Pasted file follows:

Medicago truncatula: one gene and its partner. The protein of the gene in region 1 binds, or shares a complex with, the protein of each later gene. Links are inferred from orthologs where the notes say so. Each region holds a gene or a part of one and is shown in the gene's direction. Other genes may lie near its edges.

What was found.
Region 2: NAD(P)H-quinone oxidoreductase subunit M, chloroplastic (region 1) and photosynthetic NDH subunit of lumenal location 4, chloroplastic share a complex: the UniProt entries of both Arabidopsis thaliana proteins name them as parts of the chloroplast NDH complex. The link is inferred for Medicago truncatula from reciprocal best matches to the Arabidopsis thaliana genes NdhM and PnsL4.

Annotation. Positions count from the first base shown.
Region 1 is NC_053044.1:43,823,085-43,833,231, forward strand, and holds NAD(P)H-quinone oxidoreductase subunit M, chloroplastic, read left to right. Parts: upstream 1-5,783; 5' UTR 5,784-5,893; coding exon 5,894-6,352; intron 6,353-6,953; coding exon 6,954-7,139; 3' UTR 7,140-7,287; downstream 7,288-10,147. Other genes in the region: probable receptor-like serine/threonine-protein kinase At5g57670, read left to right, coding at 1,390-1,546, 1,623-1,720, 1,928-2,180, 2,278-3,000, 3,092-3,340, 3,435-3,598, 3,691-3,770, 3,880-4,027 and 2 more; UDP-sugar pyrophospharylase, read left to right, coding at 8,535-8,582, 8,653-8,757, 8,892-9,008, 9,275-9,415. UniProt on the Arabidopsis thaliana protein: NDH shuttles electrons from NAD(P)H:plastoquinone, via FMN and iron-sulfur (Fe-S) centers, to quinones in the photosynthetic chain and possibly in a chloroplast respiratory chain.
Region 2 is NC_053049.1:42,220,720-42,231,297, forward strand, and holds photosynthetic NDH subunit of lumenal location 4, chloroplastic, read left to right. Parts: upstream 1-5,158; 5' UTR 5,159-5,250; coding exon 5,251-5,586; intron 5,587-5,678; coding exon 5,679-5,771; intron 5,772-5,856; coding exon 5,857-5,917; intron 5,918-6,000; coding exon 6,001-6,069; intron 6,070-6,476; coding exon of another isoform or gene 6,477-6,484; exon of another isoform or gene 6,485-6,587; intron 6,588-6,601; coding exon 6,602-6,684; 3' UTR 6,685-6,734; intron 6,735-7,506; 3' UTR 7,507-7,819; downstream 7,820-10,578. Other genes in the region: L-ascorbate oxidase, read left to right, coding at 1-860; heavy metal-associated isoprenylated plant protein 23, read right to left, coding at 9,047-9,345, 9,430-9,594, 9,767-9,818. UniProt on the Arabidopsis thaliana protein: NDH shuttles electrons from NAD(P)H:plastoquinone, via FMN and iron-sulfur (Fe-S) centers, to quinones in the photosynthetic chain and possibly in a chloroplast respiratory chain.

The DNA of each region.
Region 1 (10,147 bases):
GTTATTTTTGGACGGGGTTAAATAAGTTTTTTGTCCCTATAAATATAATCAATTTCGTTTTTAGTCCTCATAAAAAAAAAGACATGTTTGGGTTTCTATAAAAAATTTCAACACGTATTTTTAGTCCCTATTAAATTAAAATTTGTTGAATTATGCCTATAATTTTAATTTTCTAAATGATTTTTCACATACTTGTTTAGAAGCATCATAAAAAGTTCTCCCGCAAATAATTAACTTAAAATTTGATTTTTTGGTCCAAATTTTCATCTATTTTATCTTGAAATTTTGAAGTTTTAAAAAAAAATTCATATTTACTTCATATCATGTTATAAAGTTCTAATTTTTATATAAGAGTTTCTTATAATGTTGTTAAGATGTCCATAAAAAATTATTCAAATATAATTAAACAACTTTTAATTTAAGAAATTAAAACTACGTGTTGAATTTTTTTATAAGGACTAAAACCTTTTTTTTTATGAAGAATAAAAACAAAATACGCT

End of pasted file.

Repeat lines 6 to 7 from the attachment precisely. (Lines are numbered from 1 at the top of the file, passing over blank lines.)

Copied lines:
Region 2 is NC_053049.1:42,220,720-42,231,297, forward strand, and holds photosynthetic NDH subunit of lumenal location 4, chloroplastic, read left to right. Parts: upstream 1-5,158; 5' UTR 5,159-5,250; coding exon 5,251-5,586; intron 5,587-5,678; coding exon 5,679-5,771; intron 5,772-5,856; coding exon 5,857-5,917; intron 5,918-6,000; coding exon 6,001-6,069; intron 6,070-6,476; coding exon of another isoform or gene 6,477-6,484; exon of another isoform or gene 6,485-6,587; intron 6,588-6,601; coding exon 6,602-6,684; 3' UTR 6,685-6,734; intron 6,735-7,506; 3' UTR 7,507-7,819; downstream 7,820-10,578. Other genes in the region: L-ascorbate oxidase, read left to right, coding at 1-860; heavy metal-associated isoprenylated plant protein 23, read right to left, coding at 9,047-9,345, 9,430-9,594, 9,767-9,818. UniProt on the Arabidopsis thaliana protein: NDH shuttles electrons from NAD(P)H:plastoquinone, via FMN and iron-sulfur (Fe-S) centers, to quinones in the photosynthetic chain and possibly in a chloroplast respiratory chain.

The DNA of each region.